Advocate: achievement gap widened under Bloomberg


While Schools Chancellor Dennis Walcott spent the weekend touting educational improvements under Mayor Michael Bloomberg, Leonie Haimson traveled to Kingsbridge to challenge statistics espoused by Tweed officials.

Ms. Haimson, executive director of the educational advocacy organization Class Size Matters, addressed Northwest Bronx For Change in the Benjamin Franklin Reform Democratic clubhouse Saturday. 

Ms. Haimson said examining National Achievement of Educational Progress test scores from 2003 on, shows that New York City has made less progress on narrowing achievement gaps than any other major American city except for Cleveland. 

New York City is the only city in the country where students who aren’t classified as low-income scored lower on the NAEPs than a decade ago, she said.

Mr. Walcott said graduation rates have risen 40 percent and that the achievement gaps between minority and white students and low-income students and their peers have shrunk.

Despite a 2007 settlement with the state in which the city pledged to reduce class sizes in exchange for billions in state aid, Ms. Haimson flipped through charts showing how average class sizes spiked to a 14-year high. 

Ms. Haimson then criticized Mr. Bloomberg for closing about 150 schools across the city, which she said left administrators with limited budgets and students with fewer course offerings and extracurricular activities. Ms. Haimson partially blamed tighter budgets on charter schools, which she said now, on average, receive more per-student funding than traditional public schools.

A few gasps came from the crowd when Ms. Haimson explained that the city and state have agreed to store student data — including grades, test scores, discipline and attendance records, race, ethnicity, special education status and contact information — with InBloom Inc. InBloom would store the information in a database, which would be shared with educational companies to improve their products. Ms. Haimson emphasized that companies involved with InBloom have not guaranteed that student data wouldn’t be leaked.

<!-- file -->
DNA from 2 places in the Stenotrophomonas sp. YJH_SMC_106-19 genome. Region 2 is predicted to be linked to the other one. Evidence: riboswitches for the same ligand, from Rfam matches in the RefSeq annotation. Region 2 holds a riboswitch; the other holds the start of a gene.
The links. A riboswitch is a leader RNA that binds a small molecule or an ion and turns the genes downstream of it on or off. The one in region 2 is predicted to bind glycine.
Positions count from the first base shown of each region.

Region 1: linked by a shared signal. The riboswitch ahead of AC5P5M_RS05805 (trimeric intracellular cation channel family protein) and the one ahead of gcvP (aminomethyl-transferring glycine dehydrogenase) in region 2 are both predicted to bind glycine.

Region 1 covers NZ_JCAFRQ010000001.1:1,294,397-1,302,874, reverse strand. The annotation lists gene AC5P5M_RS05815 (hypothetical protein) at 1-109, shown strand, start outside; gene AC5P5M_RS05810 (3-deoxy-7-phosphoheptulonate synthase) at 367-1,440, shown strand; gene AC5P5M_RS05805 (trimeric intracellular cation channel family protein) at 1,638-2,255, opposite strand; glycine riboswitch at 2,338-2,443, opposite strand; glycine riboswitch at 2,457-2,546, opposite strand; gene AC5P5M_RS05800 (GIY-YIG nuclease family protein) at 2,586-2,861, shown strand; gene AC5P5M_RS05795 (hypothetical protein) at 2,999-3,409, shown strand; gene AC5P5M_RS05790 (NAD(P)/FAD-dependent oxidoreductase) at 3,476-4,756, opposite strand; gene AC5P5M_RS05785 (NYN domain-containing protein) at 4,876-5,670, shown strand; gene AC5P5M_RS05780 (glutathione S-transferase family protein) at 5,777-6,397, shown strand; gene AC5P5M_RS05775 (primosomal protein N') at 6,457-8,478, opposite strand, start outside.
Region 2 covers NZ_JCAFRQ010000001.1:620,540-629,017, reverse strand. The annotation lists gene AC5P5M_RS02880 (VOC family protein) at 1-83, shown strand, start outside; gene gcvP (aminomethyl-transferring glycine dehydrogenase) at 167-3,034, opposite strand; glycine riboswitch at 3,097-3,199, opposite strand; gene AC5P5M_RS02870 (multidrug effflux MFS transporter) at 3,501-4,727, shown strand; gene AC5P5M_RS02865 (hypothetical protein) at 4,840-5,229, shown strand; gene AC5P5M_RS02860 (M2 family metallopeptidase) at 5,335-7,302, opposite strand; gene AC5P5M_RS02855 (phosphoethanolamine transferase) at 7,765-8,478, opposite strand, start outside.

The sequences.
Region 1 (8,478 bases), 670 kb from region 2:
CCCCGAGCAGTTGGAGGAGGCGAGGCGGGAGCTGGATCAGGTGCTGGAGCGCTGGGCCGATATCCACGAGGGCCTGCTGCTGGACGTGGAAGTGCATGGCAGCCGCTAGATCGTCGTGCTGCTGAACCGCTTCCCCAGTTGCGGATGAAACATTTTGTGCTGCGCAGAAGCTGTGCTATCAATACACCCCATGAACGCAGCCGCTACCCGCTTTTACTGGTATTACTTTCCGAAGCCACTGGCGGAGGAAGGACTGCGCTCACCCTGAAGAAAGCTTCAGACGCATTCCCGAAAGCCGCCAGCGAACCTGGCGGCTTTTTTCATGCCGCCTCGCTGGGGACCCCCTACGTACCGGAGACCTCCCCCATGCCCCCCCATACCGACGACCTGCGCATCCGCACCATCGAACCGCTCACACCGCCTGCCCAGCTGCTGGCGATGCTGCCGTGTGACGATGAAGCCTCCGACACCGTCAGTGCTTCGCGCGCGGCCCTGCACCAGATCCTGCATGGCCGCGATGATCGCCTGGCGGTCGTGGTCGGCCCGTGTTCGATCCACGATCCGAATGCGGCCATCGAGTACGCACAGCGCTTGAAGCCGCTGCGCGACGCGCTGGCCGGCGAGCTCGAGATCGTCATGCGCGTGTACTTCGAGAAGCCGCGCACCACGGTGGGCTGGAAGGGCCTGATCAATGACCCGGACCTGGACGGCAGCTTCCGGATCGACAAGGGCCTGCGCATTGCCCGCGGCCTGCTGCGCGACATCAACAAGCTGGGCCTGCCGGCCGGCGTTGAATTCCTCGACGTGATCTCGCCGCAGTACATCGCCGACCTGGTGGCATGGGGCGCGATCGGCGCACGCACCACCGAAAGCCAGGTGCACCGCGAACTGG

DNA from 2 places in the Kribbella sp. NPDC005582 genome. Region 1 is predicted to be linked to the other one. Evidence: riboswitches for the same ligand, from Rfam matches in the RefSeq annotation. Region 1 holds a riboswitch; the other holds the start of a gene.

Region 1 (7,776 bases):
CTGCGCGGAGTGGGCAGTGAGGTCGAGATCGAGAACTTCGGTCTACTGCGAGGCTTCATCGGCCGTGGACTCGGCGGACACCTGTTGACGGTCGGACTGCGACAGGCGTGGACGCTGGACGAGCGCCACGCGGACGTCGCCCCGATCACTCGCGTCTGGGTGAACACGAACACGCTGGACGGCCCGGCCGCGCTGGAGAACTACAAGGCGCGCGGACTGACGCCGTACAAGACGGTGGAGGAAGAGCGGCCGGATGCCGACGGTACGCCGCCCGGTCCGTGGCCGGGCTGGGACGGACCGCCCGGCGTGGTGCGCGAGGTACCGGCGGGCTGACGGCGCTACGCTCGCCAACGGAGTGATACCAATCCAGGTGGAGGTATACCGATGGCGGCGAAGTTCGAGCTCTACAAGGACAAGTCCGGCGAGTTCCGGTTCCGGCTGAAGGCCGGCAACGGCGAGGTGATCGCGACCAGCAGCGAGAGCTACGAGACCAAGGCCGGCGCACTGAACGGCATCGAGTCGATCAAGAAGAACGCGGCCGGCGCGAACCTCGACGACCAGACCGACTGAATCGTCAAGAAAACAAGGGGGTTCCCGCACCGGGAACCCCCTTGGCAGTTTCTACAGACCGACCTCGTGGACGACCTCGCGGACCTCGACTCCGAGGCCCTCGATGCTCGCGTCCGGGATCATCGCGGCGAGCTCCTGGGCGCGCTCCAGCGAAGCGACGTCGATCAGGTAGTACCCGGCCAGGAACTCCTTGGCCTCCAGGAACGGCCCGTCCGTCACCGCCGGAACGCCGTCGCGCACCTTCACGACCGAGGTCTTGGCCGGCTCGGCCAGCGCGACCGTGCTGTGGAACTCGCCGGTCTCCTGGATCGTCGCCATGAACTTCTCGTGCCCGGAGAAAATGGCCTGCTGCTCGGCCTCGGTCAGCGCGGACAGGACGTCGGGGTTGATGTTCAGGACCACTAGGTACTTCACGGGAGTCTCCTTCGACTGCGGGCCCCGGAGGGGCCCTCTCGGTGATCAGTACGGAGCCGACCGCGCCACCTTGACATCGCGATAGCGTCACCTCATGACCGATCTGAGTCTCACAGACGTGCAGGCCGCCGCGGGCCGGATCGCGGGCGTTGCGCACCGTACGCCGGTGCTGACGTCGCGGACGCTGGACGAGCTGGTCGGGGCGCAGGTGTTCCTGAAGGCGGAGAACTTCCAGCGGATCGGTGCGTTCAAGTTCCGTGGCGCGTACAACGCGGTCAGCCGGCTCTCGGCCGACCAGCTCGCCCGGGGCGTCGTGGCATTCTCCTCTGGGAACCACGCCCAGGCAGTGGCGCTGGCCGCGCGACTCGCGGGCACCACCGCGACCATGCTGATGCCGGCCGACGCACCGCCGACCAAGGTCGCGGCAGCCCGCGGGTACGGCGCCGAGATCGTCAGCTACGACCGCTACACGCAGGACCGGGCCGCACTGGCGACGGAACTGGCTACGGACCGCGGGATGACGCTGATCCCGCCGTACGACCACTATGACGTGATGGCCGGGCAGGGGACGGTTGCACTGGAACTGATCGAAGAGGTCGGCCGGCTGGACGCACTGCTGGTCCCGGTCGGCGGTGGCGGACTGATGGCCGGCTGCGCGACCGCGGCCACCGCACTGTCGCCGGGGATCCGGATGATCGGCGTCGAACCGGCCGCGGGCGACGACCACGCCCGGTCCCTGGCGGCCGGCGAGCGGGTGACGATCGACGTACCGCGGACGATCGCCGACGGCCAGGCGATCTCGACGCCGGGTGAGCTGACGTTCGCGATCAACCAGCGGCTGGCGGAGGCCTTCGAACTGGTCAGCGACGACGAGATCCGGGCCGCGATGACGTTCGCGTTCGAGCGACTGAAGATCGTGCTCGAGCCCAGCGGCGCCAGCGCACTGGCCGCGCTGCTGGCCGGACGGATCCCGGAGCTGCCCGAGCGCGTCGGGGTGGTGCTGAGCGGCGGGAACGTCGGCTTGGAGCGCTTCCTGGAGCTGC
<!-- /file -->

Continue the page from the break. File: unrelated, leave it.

She pushed for a state bill that would prevent student information from being released without parental consent, something supported by Assemblyman Jeffrey Dinowitz. State Sens. Adriano Espaillat, Jeff Klein and Gustavo Rivera have not moved to support the measure, according to the Senate’s online bill tracking tool.

Though the event didn’t attract any mayoral candidates, City Council candidates Andrew Cohen and Cliff Stanton attended.

Louise Warren, the Northwest Bronx For Change’s education committee chair, said the concept behind InBloom shocked her. 

“When I used to write IEPs they told us IEPs were legal documents; we shouldn’t taken them home to work on them, or share them with anyone … Now they’re selling them. I’m appalled,” said Ms. Warren, a retired special-education teacher and Van Cortlandt Village resident.

Dennis Walcott,